There are a lot of misconceptions about the nature of the parking problem in the Davis Downtown. I fully agree with the comment made back in 2017 by now-Mayor Brett Lee: “We don’t have a supply issue, we have a parking management issue.”
He sees paid parking as “a very important if not essential tool in the management of demand.”
For about six months from July until January, I had the experience of working downtown where my normal paid parking space was unavailable. That generally meant I had to street park. Because I move my car a lot there were generally three locations I ended up parking.
When I got there in the morning and sometimes when I arrived during off-peak hours I would be able to park on G Street right near the entrance to my office. When things got busier and the street filled up, usually late morning and mid-afternoon, I would go into the small G Street lot where Ace used to be and park there.
Occasionally when street parking filled up, I would have to go to the G and 4th parking garage. I never saw that garage fill past the turn of the first level. Never.
That means even when I arrived during peak hours – heck, even on Halloween when downtown was literally jammed with people – there was always available parking downtown within two blocks of my office.
The management advocates argue that we can simply manage existing supply if we find a way to get downtown employees to stop parking on surface streets and move into the garage or even some of the E-St-parking-lot-midday-neighborhoods or the city parking lots such as off Richards – a lot that is normally empty.
I don’t have a particular problem with building another parking structure – but it is far from clear that we need it, and the bigger problem is that, while we once had resources to build one, we don’t have the funding anymore.
I read Bob Dunning’s column this week and I really don’t think he understands the issues.
He writes: “With all due respect to shading the language, this is more than a perception, folks. It’s reality. There is, indeed, a shortage of places to park downtown.”
It’s simply not true. There is a shortage of places to park on the street during peak hours (but not off-peak hours), but there is not an overall shortage of places to park downtown.
Moreover, he quotes this: “As one element of the Downtown Parking Management Plan the City Council has approved the concept of charging a fee to park in some of the public spaces which are currently free in order to open up more parking spots for downtown visitors and customers.”
He then responds: “I don’t see how opening up parking spots by driving away some of those very customers who now park for free will necessarily create more business. In fact, logic tells you it will create fewer customers.”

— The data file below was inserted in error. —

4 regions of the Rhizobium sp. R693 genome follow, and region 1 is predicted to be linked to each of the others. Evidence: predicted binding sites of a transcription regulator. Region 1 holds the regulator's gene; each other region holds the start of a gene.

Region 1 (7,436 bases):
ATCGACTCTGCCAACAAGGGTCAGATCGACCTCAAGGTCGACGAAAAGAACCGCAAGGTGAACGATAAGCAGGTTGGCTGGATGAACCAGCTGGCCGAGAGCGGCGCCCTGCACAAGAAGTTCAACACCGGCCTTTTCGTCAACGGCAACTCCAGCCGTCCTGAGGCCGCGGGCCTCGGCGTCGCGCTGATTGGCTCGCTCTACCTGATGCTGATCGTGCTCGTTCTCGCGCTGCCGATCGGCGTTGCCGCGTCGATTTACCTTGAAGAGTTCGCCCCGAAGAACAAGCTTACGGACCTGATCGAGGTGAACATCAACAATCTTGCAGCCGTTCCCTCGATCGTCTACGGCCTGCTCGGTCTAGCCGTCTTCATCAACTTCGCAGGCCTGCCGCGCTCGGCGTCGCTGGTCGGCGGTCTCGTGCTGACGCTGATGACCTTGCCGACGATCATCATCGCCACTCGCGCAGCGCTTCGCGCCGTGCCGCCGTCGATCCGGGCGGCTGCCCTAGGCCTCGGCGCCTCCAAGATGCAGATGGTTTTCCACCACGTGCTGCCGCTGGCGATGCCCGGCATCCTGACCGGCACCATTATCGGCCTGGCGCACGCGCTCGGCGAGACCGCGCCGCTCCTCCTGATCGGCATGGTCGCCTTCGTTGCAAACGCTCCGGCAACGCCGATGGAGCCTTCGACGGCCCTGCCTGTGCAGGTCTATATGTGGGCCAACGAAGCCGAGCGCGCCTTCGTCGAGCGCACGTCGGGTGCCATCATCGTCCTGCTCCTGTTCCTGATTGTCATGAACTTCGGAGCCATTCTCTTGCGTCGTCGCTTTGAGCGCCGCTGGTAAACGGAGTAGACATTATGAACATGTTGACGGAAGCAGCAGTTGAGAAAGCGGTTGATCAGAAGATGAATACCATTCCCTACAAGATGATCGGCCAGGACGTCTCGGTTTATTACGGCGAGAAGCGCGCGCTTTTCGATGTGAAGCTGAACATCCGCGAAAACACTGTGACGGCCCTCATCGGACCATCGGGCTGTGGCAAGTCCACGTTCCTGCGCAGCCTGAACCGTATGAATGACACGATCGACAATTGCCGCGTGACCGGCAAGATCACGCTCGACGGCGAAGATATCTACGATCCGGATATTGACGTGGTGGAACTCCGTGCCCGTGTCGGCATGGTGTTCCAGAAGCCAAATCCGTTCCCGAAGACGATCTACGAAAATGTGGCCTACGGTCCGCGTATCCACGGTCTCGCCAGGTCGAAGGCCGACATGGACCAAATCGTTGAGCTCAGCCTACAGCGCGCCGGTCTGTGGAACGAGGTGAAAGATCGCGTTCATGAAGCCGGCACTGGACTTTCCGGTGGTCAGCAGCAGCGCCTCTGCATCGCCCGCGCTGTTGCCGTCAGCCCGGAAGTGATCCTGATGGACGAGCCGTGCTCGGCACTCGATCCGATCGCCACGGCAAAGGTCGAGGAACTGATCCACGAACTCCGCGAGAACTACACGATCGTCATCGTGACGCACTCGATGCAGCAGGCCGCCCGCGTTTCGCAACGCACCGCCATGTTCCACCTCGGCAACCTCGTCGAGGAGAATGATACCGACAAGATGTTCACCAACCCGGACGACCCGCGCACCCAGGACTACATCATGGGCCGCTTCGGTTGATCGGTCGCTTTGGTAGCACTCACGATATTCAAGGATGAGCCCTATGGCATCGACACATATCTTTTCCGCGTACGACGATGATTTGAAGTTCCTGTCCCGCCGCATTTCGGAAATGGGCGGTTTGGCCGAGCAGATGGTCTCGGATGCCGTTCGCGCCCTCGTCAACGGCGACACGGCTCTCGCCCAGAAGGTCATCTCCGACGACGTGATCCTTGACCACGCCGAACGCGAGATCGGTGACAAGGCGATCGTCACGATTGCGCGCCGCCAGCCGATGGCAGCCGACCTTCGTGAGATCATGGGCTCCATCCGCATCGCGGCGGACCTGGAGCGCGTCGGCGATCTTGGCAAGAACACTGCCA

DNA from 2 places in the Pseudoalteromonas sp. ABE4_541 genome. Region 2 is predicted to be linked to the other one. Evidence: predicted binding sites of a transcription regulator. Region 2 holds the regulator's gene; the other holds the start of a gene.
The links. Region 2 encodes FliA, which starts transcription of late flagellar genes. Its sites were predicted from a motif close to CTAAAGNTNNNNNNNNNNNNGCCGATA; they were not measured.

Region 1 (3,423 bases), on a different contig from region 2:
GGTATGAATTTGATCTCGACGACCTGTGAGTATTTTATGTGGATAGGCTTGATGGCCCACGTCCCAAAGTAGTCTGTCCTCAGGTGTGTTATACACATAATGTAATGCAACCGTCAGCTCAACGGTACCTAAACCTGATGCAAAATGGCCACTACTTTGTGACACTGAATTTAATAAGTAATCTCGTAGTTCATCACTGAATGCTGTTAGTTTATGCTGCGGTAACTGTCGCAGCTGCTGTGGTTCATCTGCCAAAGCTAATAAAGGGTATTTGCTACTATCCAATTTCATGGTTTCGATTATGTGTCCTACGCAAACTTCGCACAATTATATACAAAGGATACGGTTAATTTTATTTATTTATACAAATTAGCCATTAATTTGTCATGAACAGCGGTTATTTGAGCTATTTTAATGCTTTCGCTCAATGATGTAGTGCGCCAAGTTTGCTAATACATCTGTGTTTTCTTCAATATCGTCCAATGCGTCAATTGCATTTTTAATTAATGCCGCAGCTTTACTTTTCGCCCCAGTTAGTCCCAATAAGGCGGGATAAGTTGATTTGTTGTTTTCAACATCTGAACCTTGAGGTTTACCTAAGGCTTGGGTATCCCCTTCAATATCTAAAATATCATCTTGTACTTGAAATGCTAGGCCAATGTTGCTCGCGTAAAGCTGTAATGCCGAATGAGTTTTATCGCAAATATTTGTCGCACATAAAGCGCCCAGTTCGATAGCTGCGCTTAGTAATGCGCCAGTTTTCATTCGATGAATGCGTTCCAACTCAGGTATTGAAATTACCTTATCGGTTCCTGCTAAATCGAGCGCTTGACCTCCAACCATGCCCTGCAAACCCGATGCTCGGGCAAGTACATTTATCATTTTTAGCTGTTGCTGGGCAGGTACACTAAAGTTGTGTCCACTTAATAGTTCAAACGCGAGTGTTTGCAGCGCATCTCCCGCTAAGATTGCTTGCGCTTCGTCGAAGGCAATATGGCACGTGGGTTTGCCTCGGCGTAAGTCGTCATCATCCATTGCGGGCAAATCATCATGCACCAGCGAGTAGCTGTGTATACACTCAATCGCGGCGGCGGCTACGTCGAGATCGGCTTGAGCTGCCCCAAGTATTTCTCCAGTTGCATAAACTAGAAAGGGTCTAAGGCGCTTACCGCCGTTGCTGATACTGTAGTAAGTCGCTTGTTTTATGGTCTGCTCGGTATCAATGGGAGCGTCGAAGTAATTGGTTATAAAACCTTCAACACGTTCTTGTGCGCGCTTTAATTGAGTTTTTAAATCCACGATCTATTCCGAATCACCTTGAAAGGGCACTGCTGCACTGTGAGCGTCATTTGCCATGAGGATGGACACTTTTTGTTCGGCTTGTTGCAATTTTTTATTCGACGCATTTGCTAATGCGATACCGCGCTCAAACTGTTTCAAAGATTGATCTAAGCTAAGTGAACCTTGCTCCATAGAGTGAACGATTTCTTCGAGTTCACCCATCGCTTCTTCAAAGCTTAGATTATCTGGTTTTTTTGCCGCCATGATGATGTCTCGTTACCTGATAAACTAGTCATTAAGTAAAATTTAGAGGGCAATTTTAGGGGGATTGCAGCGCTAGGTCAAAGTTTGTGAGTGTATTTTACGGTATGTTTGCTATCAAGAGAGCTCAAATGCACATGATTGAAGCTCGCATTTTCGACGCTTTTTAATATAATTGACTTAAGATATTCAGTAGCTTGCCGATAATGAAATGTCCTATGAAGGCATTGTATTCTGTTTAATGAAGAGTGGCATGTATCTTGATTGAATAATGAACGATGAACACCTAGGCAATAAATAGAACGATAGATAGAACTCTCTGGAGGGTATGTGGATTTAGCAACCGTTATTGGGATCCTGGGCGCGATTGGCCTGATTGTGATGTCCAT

Except that is not what will happen. What will happen is that people like me who work downtown will not park in paid spots (unless it’s my off-street monthly spot). We will go to the parking garage or the X-permit lots on the periphery of downtown and open up parking spaces to customers.
That’s an important park of managing the current supply that is not happening. As convenient as it is to park outside on G Street, I should not be taking up a free parking spot that could go to a customer.
Furthermore, what we are calling “free parking” is not really free. That parking has a cost even though we are not directly paying for it. Instead, businesses and taxpayers are paying for the parking right now. By charging a nominal fee, we can recoup those costs and either break even on enforcement or perhaps start saving money for another parking structure if we really deem that necessary.
Paid parking is a tool that distributes the actual costs to the people parking. That shifts the incentive from a straight up calculation as to the closest location to their destination requiring the least amount foot travel to a trade off between cost and convenience for a customer. For an employee who is going to come and park for eight hours, parking in an X-permit lot for free is now more feasible than paying for eight hours of street parking.
A key question that I have not seen addressed is this one: will paid parking make people less likely to go downtown?
Start with this point: right now, does the parking situation downtown make people less likely to come? That’s a topic that does not come up that much, but I think we should take into consideration.
The second point is a fair one. Will adding a few nominal dollars and some hassle for paying for parking make people less likely to come downtown? We see, in many other cities, paid parking requirements. Where I grew up in San Luis Obispo, we had parking meters and had to pop in quarters, or parking garages where the first 90 minutes were free. Paid parking didn’t seem to discourage downtown customers there.
Would you drive to Woodland rather than go downtown? There are all sorts of problems with that (let’s call it a) threat. The first is that it’s illogical. You’re going to pay a lot more to drive 15 to 20 extra miles, in both gas and wear on your car, than you would on parking.
Second, most people are not coming to downtown Davis for its retail – they are coming to have their coffee, drink their beer, eat their meal – there is no real alternative to that.
There is no real outside downtown replacement for the restaurants and entertainment. I suppose you could go to Sacramento, but then again, you’d be paying for parking.
Change is hard, but unless RDA (Redevelopment Agency) funding comes back, I just don’t see a realistic alternative to paid parking. But maybe the anti-paid parking folks will accept a $50 a year parcel tax in lieu of paid parking. There are alternatives we probably have not discussed.
—David M. Greenwald reporting